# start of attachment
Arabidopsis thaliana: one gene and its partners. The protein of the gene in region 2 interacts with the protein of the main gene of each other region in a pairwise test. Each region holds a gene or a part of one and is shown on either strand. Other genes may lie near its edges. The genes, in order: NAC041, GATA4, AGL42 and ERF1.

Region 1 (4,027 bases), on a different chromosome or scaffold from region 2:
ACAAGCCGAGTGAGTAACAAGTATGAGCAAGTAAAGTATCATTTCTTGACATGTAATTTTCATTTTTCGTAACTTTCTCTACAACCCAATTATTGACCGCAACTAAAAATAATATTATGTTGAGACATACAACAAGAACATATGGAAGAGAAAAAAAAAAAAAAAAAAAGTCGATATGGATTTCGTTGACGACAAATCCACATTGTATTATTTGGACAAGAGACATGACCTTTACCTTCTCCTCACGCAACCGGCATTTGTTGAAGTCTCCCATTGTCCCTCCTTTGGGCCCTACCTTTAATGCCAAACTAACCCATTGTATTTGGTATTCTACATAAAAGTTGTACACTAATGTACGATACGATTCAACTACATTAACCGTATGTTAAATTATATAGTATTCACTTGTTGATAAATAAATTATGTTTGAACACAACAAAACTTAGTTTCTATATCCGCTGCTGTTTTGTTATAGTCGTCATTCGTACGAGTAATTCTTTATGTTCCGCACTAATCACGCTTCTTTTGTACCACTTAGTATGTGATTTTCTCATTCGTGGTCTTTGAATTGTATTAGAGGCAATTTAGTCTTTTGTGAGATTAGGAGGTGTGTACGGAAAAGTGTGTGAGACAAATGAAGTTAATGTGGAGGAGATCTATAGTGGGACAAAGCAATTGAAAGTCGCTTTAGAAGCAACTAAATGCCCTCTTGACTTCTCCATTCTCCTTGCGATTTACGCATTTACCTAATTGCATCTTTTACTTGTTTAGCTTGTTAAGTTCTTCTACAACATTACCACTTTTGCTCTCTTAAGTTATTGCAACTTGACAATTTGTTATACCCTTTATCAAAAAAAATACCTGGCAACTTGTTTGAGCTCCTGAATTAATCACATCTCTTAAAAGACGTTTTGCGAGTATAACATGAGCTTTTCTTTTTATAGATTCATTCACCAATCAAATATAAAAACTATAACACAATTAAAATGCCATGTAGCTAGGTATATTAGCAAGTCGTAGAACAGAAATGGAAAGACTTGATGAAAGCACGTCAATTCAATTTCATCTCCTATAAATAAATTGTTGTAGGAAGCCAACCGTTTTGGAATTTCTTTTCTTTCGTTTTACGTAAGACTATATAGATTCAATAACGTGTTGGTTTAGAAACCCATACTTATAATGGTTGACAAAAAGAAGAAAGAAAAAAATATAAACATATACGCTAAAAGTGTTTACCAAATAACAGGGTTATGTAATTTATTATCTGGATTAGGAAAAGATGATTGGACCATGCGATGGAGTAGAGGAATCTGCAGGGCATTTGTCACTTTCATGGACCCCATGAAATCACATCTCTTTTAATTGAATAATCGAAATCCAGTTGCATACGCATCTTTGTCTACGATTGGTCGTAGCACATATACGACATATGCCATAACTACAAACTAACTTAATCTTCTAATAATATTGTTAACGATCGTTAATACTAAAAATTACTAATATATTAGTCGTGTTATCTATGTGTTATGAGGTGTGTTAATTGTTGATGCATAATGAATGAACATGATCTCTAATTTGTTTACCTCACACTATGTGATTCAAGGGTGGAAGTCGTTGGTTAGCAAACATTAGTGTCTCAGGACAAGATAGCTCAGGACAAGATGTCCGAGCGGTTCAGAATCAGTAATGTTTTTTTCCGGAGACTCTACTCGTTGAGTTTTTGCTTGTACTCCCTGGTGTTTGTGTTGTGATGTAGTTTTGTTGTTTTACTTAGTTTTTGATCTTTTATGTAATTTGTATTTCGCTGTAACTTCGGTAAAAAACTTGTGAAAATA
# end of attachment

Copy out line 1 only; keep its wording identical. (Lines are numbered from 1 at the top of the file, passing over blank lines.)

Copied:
Arabidopsis thaliana: one gene and its partners. The protein of the gene in region 2 interacts with the protein of the main gene of each other region in a pairwise test. Each region holds a gene or a part of one and is shown on either strand. Other genes may lie near its edges. The genes, in order: NAC041, GATA4, AGL42 and ERF1.